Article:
Bridge Interpreter Referral Service available
About 17 percent of the population report some degree of hearing loss, according to the National Institute on Deafness and Other Communication Disorders.
And under the Americans with Disabilities Act, communication must be accessible for individuals who are hard of hearing or deaf, which is where Keith Falzone and his wife, Denise, come in as co-owners of The Bridge Interpreter Referral Service, Inc. in Belen.
Falzone is a master-level interpreter in American Sign Language with the National Registry of Interpreters for the Deaf. According to Falzone, who has been interpreting ASL for 30 years, only 5 percent of all ASL interpreters are of master level.
He was introduced to sign language when he was in kindergarten in Ohio. He befriended a little girl in his class who was deaf.
He remembers that the other students “treated her like she had the plague” and excluded her from all activities because of her disability. Being a compassionate person from a young age, Falzone decided to make friends with the girl, and from kindergarten to third grade, they were best friends.
It was during those early years that he first learned ASL, a skill he pursued through high school until he graduated and enrolled in the Interpreter Training Program at the Columbus Technical Institute where he majored in Sign Language interpreting.
At the time of his graduation, in 1985, he was the program’s first male graduate. He said that even today there are not many men in the profession, and he thinks it may have to do with the intimate nature of the work.
“You have no control over the situation, you are the third party to all conversations,” he said. “If you’re doing your job right, even if you’re physically there, both parties will forget that you’re there. The interpreter fades out of the picture.”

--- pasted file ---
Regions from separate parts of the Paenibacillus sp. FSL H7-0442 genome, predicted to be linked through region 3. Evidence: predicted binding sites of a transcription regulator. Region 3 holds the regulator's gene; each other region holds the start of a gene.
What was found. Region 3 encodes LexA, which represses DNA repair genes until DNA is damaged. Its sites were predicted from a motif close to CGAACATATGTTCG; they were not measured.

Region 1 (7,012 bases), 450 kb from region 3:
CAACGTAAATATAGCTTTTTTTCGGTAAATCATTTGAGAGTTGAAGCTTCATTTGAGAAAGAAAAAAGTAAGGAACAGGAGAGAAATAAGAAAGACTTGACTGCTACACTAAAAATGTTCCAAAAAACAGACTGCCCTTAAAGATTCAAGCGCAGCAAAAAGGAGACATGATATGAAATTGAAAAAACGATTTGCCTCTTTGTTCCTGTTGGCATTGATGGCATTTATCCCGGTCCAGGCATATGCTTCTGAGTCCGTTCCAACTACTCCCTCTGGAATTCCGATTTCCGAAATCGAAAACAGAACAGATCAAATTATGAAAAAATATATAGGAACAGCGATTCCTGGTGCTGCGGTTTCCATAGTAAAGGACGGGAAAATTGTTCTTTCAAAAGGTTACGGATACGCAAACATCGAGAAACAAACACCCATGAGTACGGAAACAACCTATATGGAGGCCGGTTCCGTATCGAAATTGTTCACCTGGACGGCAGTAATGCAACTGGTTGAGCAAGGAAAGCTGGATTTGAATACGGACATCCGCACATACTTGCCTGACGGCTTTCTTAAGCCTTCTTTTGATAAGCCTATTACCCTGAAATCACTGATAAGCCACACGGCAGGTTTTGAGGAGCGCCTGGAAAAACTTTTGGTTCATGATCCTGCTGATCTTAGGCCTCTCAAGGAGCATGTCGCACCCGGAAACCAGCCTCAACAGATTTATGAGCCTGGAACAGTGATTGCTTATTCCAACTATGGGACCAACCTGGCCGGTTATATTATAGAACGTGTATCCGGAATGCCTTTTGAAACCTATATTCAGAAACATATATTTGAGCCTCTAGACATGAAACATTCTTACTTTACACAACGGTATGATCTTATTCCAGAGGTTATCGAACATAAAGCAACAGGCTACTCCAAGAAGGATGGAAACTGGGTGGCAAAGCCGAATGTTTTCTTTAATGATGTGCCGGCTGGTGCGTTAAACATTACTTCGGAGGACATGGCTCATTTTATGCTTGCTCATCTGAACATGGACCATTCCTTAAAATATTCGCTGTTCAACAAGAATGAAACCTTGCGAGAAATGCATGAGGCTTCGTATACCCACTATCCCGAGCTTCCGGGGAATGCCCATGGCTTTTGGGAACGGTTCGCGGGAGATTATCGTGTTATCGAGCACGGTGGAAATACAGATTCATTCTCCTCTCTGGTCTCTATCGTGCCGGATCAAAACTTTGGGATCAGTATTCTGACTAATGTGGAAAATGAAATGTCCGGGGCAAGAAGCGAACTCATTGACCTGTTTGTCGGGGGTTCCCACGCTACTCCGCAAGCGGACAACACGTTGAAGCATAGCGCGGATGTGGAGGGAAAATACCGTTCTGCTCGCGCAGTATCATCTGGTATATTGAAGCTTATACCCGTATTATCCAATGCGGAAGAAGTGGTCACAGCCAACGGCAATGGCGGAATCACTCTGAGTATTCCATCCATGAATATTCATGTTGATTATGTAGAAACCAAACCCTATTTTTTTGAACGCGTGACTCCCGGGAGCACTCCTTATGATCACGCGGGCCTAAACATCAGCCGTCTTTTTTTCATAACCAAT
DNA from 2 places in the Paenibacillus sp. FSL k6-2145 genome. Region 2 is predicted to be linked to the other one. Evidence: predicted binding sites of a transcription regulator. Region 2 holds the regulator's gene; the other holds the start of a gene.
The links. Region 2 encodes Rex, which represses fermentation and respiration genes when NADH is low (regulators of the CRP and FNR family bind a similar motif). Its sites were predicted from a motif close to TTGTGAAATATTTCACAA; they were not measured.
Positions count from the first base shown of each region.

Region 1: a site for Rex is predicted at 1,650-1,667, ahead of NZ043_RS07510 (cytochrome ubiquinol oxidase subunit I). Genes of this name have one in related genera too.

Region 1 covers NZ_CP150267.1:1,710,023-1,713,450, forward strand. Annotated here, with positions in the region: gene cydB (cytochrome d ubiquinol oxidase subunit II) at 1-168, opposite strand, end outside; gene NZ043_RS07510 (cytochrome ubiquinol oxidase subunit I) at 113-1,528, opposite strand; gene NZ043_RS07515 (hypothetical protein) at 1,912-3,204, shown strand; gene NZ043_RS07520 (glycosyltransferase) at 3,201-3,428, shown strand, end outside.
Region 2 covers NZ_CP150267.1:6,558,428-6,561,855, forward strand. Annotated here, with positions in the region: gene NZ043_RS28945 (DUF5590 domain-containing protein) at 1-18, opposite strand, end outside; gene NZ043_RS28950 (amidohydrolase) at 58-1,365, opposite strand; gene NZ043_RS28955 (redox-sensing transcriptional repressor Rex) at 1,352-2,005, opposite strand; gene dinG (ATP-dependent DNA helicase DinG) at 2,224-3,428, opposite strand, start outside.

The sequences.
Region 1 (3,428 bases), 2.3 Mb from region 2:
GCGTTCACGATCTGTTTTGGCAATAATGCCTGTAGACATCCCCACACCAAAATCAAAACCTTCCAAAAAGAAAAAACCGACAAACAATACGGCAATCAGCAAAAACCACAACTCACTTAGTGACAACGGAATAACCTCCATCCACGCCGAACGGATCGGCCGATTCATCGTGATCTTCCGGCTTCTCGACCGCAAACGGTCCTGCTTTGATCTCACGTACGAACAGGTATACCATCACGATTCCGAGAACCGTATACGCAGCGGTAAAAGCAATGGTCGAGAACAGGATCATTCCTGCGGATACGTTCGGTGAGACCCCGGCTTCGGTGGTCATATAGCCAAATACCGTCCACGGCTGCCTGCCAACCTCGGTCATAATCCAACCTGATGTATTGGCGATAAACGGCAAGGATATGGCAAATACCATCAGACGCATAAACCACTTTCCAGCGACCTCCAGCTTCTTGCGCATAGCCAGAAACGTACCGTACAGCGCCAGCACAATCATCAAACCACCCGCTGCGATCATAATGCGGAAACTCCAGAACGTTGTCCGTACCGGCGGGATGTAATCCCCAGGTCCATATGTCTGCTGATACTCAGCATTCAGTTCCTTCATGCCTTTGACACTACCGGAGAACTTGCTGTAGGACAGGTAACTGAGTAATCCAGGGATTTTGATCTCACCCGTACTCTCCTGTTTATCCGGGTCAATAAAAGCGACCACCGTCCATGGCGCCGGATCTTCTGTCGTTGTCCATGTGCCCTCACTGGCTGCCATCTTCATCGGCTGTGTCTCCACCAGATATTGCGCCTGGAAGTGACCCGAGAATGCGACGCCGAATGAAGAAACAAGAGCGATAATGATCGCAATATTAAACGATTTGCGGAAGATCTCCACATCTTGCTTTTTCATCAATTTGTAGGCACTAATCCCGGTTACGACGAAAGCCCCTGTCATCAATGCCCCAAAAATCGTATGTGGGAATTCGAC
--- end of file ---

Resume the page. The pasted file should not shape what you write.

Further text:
And those conversations range from patients learning that they have cancer to recounting incidents of domestic violence and abuse.
Falzone and Denise, a wildlife biologist and a veterinary technician, live in Belen with their pound puppies, Lakota, Mudslide, Molly and Patty, along with their leopard gecko and fish.
They created The Bridge Interpreter Referral Service after getting married in 2000. They took over for a local interpreting business that served all of interior Alaska.
After spending six years in Alaska, the couple moved to Valencia County to be closer to Denise’s elderly mother.
In January, the couple realized a need for ASL interpreters in New Mexico and revived their business.
Falzone said they had 18 interpreters, from all over the state, “sign on right out of the gate,” including two that are trilingual in English, Spanish and ASL, and one that is trilingual in English, Navajo, and ASL.
Falzone said ASL is not universal, and sign language can very from country to country or region to region, even within the U.S., and Bridge offers at least 15 different styles to their clients.
A client can contact the referral service from anywhere in the state and the service will then locate an appropriate interpreter for the job. The company is one of two such services in New Mexico, and Falzone is confident they will soon become the largest in the state.
Falzone said, “People are suffering around the state without any services.”
Bridge is currently working to become a vendor to provide services for the federal government, in which case they would be able to serve people on a national level.
They are also interested in working with their Navajo interpreter, Tash Terry, to extend ASL interpreting services to the Navajo Nation.
For information, call Denise Falzone at 861-2101, or visit the website at www.theinterpreterbridge.com.